Ethinic Diversity: How Important Is It?

Preston Sprinkle

Last week, I blogged about the meaning of “church,” as I conversed with Don Miller (in a bloggy sort of way) over his disenchantment with Sunday services. I wanted to circle back around and tease out something I mentioned at the end of that post regarding diversity.
Put simply: How important is ethnic diversity for constituting a healthy church?

Other forms of diversity are important—social, age, financial, gender, etc. But for this post, I want to focus specifically on ethnic diversity. What does the Bible say about ethnic diversity? Is it icing on the cake—something you should try to accomplish once you’ve mastered the more important issues? Or is it essential to the gospel?

For most of my Christian life, I’ve believed that it’s either irrelevant or of minor importance. Ethnic diversity is fine, but we need to focus on the more important issues like Bible studies, discipleship, and evangelism.

But after studying the Bible, I discovered that God cares much more about ethinic diveristy (or better: racial reconciliation) than most churches do. Consider Ephesians 2:14-16:

For he himself is our peace, who has made us both one and has broken down in his flesh the dividing wall of hostility by abolishing the law of commandments expressed in ordinances, that he might create in himself one new man in place of the two, so making peace, and might reconcile us both to God in one body through the cross, thereby killing the hostility.

Speaking to Gentiles, Paul says that Jesus died to tear down the dividing wall of hostility that separated Jews and Gentiles. The goal of the cross—at least in part—was to “reconcile us both (Jew and Gentile) to God in one body through the cross, thereby killing hostility.” The implication is critical and convicting. The “one new man in place of the two,” which describes the church God intends to build through the blood of Christ, is a multicultural phenomenon. The cross does many things, one of which is creating multicultural communities.

I would put ethnic diversity up there as a “gospel” issue. Consider Galatians 2 where Paul confronts Peter for not eating with Gentiles even though he used to eat with Gentiles, and he says that Peter was “not walking according to the truth of the gospel” (Gal 2:14). By creating ethnic divisions in the church, Peter was violating the “truth of the gospel.” This doesn’t sound optional to Paul; it doesn’t feel like icing on the cake. Multicultural gatherings show the world that Yahweh is not a racist and that the blood of Christ is powerful enough to break down walls and mend broken relationships.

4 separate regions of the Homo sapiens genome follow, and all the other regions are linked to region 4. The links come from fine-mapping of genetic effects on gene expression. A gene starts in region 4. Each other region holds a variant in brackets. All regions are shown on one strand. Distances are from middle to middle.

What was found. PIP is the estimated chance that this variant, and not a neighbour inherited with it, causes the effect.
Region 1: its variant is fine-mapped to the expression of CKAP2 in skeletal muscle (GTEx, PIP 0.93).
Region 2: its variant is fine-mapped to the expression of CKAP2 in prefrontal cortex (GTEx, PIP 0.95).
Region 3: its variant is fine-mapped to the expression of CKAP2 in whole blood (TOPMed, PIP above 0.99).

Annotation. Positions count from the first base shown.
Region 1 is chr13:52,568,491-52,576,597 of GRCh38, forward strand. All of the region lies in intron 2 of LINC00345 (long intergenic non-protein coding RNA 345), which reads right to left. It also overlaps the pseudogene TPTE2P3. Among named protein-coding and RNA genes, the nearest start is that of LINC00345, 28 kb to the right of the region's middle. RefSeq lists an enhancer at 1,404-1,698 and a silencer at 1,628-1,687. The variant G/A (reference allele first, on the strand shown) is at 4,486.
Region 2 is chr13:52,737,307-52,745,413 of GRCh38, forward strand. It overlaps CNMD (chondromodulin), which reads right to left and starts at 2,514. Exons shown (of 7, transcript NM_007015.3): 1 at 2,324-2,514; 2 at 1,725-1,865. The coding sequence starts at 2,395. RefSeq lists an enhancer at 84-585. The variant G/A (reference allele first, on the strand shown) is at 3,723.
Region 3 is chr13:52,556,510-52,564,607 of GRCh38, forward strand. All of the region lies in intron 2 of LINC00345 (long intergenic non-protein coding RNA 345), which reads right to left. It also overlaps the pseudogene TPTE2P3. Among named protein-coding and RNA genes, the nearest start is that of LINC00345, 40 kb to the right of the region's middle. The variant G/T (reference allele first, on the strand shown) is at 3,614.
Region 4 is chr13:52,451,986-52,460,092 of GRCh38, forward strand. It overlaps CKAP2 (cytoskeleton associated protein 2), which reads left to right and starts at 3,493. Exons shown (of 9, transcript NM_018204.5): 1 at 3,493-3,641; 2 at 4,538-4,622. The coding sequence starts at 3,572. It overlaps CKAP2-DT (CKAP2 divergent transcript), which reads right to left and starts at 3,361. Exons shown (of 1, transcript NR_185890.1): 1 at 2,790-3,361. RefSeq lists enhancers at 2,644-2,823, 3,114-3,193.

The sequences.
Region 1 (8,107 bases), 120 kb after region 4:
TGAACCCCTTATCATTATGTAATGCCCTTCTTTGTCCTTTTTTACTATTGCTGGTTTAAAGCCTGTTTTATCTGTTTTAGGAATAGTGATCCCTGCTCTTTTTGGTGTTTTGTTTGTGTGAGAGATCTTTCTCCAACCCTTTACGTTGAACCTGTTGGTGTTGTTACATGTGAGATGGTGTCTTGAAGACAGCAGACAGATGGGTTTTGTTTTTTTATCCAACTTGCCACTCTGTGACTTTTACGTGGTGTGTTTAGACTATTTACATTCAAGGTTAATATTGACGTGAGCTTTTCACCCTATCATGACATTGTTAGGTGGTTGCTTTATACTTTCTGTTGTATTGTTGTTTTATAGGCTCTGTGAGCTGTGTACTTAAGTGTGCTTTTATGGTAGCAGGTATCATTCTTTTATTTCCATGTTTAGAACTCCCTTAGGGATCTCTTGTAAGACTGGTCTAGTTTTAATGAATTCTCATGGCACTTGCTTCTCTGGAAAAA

In fact, the very birthday of the church was a multicultural gathering. Visiting Jerusalem at Pentecost were Jews, Europeans, Africans, and Arabs, all who received the Spirit of God; all who bowed the knee to king Jesus (Acts 2:9-11). And God broke down ethnic barriers by allowing each to understand the message in his own language (Acts 2:6-9). Unity among ethnic diversity—all created by the miraculous power of God.

Satan loves to keep people segregated, separated, and divided. But the gospel seeks to overthrow Satan’s mission. This is the point of Ephesians 3:10, which says that the purpose of God unifying Jews and Gentiles (and by implication all ethnic groups) together into one body is to broadcast “the manifold wisdom of God…to the rulers and authorities (read: demons) in the heavenly places.” Ethnically diverse, spiritually unified, Christ-exalting churches declare to Satan and his minions: You lost!

And this declaration will be fully disclosed when Christ comes back. I love that scene in Revelation 7, where John sees “a great multitude, which no one could count, from every nation and all tribes and peoples and tongues, standing before the throne and before Jesus saying ‘Salvation to our God who sits on the throne’.” God intends to save people from every tribe and tongue and nation.

There may be good reasons why a local church is not ethnically diverse. Maybe it gathers in an area that’s dominated by one ethnic group. Or perhaps language is a major issue (I personally think this isn’t as big of an issue as we something think; it’s diversity is a priority, the Spirit of Pentecost can cut through the language problem). My guess is that in many (most?) cases, churches are not ethnically diverse—i.e. reflecting the same measure of diversity that exists where the church is located—because it’s not a high priority for the church.

Statistically, 5.5% of American evangelical churches could be considered multi-ethnic (where not one ethnicity makes up more than 80% of its congregants).

Five and a half percent!

And we live in a melting pot, where ethnic diversity abounds. But it doesn’t abound in the church. My question is: Why? Ethnic diversity can be seen in several areas in our society—in hospitals, athletics, places of work, and even our neighborhoods to some extent. But segregation is still evident in at least three places: bars, prison, and the American Evangelical church. If Ephesians 2 and Galatians 2 (and many other passages) didn’t exist, then this wouldn’t be a big deal, but they do exist and so it is.

Much more to say, but I’ll let you connect some dots and raise some questions. Here are a few good resources for further reading:

Rodney Woo, The Color of Church

Christian Smith and Michael Emerson, Divided by Faith

Michael Emerson (et al.), United by Faith

Also, I haven’t read them, but Mark DeYmaz has written a few books on the topic that look good.

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